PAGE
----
International tourist arrivals up 5pc

International tourist arrivals during the first 10 months of 2014 reached 978 million, an increase of 5 percent from the corresponding period last year, the United Nations World Tourism Organisation (UNWTO) has said. The Latest UNWTO report shows that there were 45 million more visitors from January to October 2014 than those recorded in 2013. Growth was strongest in the Americas where an 8 percent increase was recorded followed by Asia and the Pacific and Europe who recorded a five percent and four percent increase respectively.

“In view of this trend, international tourism is set to end 2014 with record numbers,” said UNWTO secretary general Taleb Rifai.

“These are remarkable results considering that different parts of the world continue to face significant geopolitical and health challenges, while the global economic recovery remains rather fragile and uneven.”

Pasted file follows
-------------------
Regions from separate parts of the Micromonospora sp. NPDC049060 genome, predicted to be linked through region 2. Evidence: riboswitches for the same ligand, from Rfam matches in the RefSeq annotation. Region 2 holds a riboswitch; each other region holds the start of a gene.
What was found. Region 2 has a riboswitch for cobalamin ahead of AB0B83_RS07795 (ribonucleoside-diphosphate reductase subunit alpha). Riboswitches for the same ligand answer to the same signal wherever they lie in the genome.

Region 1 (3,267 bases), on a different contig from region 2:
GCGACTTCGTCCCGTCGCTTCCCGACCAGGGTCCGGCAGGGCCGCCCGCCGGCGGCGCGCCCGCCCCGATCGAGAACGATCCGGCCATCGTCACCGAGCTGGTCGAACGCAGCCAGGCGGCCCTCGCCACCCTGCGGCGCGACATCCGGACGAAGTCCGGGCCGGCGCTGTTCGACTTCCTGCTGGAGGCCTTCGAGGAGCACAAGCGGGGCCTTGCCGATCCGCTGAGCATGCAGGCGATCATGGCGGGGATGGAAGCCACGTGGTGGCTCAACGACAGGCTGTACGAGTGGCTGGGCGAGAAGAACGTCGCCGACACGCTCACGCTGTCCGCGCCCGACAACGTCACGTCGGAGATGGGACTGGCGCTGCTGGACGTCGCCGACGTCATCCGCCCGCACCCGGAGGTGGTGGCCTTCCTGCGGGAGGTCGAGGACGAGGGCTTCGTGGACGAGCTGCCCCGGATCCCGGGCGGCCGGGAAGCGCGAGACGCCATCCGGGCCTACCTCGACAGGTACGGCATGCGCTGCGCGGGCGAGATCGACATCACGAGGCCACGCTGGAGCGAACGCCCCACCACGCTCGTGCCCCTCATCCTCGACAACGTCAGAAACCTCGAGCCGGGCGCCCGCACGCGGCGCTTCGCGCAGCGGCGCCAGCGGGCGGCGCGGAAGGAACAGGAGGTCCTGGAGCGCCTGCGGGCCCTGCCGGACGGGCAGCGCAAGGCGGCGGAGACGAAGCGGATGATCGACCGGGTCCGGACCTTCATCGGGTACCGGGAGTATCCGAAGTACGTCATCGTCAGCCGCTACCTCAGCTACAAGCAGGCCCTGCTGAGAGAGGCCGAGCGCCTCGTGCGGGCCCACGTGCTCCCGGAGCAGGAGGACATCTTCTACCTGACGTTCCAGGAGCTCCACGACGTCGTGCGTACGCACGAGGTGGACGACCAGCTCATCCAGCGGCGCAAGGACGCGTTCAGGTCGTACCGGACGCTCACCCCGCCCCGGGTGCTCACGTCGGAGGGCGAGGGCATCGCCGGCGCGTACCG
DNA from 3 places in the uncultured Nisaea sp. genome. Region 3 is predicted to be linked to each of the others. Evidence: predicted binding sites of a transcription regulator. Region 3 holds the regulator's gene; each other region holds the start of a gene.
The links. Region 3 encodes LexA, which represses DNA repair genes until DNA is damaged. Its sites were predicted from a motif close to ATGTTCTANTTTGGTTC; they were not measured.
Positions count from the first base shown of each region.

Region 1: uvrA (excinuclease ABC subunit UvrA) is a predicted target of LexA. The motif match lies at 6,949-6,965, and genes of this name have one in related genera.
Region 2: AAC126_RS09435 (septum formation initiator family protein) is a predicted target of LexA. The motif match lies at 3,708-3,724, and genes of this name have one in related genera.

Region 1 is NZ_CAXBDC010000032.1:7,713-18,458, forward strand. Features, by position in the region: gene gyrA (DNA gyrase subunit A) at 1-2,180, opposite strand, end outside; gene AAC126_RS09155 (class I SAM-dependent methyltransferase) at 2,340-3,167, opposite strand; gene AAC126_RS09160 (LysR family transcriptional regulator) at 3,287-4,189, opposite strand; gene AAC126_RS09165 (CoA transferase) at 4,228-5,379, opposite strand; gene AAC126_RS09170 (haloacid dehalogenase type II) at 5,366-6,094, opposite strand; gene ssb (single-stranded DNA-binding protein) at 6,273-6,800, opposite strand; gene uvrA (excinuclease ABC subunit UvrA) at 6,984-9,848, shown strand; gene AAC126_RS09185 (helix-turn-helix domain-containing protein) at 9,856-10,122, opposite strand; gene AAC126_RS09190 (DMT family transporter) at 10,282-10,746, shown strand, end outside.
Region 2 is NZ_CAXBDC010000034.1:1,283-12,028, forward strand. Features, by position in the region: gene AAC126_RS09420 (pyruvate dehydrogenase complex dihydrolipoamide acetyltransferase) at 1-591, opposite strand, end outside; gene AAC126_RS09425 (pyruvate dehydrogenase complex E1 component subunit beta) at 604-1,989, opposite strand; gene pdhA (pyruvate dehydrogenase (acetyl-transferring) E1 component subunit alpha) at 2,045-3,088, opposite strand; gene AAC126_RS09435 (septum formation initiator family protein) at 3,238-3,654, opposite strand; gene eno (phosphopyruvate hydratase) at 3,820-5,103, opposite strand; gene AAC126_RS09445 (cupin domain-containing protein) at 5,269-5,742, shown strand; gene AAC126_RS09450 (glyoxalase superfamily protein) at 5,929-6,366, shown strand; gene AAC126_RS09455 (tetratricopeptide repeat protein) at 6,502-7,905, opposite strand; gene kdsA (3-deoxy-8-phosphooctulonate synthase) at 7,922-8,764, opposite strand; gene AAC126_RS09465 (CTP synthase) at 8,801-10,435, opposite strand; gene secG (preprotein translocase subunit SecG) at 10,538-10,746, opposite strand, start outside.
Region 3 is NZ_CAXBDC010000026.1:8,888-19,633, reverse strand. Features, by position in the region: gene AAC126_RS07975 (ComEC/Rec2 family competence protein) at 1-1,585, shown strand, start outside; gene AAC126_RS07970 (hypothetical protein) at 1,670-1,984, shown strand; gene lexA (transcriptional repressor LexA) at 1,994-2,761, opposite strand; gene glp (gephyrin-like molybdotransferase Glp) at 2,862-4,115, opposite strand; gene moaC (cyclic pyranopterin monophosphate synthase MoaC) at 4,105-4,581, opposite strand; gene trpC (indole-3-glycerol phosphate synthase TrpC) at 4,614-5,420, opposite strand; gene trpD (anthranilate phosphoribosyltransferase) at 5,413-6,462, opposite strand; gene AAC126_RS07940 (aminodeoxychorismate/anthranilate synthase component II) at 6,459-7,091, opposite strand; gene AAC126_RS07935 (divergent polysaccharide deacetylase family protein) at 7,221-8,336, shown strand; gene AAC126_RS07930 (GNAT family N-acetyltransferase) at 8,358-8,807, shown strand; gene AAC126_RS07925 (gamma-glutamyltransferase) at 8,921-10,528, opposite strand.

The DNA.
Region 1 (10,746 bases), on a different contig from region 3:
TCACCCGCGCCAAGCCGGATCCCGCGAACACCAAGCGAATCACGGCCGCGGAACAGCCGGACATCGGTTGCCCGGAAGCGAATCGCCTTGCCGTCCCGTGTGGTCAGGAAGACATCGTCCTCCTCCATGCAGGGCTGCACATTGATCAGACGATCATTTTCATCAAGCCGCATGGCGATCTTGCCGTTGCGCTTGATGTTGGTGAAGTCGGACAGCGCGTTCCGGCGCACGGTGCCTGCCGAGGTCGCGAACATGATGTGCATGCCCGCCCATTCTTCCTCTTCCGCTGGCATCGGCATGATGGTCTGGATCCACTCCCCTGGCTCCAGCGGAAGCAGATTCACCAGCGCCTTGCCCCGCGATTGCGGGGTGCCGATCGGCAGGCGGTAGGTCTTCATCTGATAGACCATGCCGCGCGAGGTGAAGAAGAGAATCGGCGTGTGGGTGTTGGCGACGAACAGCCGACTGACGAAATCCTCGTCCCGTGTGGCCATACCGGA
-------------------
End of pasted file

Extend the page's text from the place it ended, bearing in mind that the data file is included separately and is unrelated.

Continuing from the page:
Rifai said tourism was showing strong growth mainly because in most parts of the world, governments were beginning to realize the potential tourism has on anchoring economic growth.

“More importantly, we see a growing political commitment to the tourism sector in many countries.

“This is encouraging, not in the least because tourism is one of the sectors that is best able to deliver on employment at a moment when job creation need to be a priority to all,” he added.

Africa’s international tourist numbers grew by 3 percent with North Africa consolidating its recovery at 2 percent while Sub-Saharan Africa’s arrivals were up by 3 percent despite challenges posed by the Ebola Disease Outbreak in a few West African countries.

The UNWTO expects International tourist arrivals to increase by between 4 percent and 4. 5 percent above the initial forecast of 3. 8 percent by the end of 2014.

Arrivals should hit a new record by the end of 2014, with over 1,1 billion international tourists travelling the world in one single year, according to the UNWTO.

International tourist arrivals in 2013 reached 1. 087 billion, up from 1.035 billion in 2012. — New Ziana

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